After spending the better part of a day trying to figure why the help book wouldn’t open in Help Viewer, I finally discovered the reason. Hopefully anyone else trying to dig through Apple’s surprisingly verbose, yet conflicting and confusing documentation will stumble across this.

In general, there are quite a few hoops to jump through to get a help book up and running. And some additional ones to get it in a preference pane. But even if you follow Apple’s instructions, you’ll just get the annoyingly non-specific error “Help Viewer cannot open this content”.

The problem is, as usual for preference panes, that the bundle is not the app’s bundle, but rather a guest bundle to System Preferences.app. When Apple says that a help book is automatically registered, they mean the main bundle’s help book. For a preference pane, you have to manually register it.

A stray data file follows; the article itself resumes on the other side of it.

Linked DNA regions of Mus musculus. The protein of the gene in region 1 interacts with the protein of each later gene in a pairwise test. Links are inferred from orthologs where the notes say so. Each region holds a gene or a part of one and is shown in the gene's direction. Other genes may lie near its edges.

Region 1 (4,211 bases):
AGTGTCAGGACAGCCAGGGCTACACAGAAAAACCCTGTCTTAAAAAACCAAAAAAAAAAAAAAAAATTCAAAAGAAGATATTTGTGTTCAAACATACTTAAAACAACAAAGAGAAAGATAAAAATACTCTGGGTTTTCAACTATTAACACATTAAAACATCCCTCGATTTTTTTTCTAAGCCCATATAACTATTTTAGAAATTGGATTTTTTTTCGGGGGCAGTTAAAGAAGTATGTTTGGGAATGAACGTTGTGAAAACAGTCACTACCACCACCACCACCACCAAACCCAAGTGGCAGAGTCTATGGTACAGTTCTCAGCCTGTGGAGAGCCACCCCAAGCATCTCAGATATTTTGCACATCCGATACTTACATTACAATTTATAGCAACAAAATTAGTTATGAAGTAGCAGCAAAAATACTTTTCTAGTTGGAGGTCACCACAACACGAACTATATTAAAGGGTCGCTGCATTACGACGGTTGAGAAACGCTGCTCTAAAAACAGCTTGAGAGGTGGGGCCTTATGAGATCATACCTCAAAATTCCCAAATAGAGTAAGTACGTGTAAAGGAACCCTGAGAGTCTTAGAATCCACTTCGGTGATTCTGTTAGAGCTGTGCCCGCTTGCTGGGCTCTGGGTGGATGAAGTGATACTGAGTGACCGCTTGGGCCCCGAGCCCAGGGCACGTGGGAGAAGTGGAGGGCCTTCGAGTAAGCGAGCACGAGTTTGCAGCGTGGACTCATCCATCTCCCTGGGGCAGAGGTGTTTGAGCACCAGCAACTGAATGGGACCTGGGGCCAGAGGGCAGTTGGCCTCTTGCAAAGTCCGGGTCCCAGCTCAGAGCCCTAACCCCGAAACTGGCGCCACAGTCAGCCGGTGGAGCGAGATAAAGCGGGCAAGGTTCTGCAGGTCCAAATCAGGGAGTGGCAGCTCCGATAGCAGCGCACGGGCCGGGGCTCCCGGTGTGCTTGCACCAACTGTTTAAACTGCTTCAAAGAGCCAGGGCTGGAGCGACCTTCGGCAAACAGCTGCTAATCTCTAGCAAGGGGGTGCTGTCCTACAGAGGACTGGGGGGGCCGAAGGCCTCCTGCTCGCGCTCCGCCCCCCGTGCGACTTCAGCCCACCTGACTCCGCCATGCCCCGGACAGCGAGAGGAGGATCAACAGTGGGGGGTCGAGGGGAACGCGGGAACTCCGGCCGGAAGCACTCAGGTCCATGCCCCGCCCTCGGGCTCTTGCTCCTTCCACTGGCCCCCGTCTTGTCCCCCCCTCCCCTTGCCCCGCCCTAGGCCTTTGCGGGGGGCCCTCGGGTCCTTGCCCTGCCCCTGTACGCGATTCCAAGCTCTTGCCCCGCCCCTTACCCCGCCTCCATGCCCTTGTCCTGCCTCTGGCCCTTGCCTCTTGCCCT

In Snow Leopard, that’s just a couple lines of code using NSHelpManager, which you can drop somewhere like awakeFromNib:

NSBundle *myBundle = [NSBundle bundleForClass:[self class]];
[[NSHelpManager sharedHelpManager] registerBooksInBundle: myBundle];

In earlier versions of Mac OS X, you’ll have to use AHRegisterHelpBook() from Carbon’s Help framework (it’s quite annoying to have to link an otherwise 100% Cocoa app to Carbon just for this). It requires a few more lines of code, but the effect is the same:

FSRef fsref;
NSBundle *myBundle = [NSBundle bundleForClass:[self class]];
NSString *path = [myBundle bundlePath];
NSURL *url = [NSURL fileURLWithPath:path];
if (CFURLGetFSRef((CFURLRef)url, &fsref)) {
	OSStatus err = AHRegisterHelpBook(&fsref);
	if (err) // Do error stuff
}

Posted on Thursday, April 15th, 00:22. Filed under: Cocoa, Mac OS X, Xcode